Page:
Joiner photography, or joiners, is just about the best type of photography there is…in my humble opinion that is. But what is a ‘Joiner’ I hear you ask?
Simply put a joiner is a collection of individual photos which when ‘joined’ together with it’s brethren forms the whole.
What this means is when you’re looking at one of my joiners, and you see it’s made up of lots of rectangles, well, each of those rectangles is one single photo showing just a small portion of the whole subject matter. If just one of these individual photos were printed to scale it would be approximately the size of an A3 piece of paper, you can now see how my joiners have grown to such large proportions..
The joiner technique was first pioneered by David Hockney, a phenomenal artist living in the North of England. It’s one thing to adopt a style and make it your own, but to come up with that style in the first place, man! Now that’s creativity!
But anyway, I digress, David first took multiple photos of an object, had those photos processed, and then I presume got down on hands and knees and matched all the photos together in a kind of collage, you can see an example of his work here.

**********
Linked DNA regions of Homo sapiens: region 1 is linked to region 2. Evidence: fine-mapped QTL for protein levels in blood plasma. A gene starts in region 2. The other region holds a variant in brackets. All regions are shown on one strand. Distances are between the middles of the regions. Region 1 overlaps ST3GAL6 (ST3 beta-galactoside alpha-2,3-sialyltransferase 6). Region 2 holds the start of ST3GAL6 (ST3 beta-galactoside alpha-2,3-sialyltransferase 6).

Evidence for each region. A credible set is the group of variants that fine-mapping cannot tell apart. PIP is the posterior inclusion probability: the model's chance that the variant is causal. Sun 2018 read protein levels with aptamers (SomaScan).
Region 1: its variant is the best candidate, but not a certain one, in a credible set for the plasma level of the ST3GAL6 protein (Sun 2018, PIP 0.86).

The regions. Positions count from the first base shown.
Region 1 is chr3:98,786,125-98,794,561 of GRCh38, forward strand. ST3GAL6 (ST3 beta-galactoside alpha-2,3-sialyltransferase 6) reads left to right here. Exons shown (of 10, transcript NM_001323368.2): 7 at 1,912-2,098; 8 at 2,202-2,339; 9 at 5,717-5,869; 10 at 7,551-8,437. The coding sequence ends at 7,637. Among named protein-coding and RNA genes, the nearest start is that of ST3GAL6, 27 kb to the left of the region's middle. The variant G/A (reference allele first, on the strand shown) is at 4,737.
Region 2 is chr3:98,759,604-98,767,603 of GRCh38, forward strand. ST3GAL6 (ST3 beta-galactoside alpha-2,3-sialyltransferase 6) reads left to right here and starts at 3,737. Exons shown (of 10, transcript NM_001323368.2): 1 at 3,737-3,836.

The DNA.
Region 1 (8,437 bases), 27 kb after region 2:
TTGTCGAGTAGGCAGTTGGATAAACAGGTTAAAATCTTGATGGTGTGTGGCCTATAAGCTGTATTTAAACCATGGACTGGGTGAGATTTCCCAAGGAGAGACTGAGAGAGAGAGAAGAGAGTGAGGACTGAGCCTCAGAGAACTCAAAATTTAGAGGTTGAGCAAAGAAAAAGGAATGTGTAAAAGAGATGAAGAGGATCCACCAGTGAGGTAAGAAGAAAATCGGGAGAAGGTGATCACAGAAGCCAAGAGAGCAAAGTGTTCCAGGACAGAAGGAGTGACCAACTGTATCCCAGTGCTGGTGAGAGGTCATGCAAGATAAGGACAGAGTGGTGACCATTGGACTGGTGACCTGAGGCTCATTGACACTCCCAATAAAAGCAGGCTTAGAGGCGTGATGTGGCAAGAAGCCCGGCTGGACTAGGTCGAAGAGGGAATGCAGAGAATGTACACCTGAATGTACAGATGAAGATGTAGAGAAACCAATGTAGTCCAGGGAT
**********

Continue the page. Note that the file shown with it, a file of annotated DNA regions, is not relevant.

What I’ve done is taken this technique and brought it in to the digital age, and thanks to modern digital cameras, and the size of the photos they produce, it means my photos are simply huge, some of them big enough to wrap a building in fact… :)
When I’m chatting to people about my joiners, I’m often asked if my joiners started life as a single image, which I have somehow broken up and fixed back together again (Photoshop is given way too much credit!!).
The answer is obviously no, I then go on to point out each joiner is made up of anything up to 100 individual images which are joined on a huge canvas in Photoshop to form the complete picture. A word of warning, if you’re going to try your hand at creating a joiner, get yourself a pretty good computer, the canvas area I start off with in Photoshop is 40,000 pixels wide by 30,000 pixels high, however some of the joiners are so large they’ve resulted in a canvas size of 120,000 wide!! And you just try rendering that on a old computer…you’ll be there for quite some time!
I hope this brief explanation goes some way to explain what a joiner is…if you’re still not sure, give me a shout and I’ll show you one…just to prove it! :)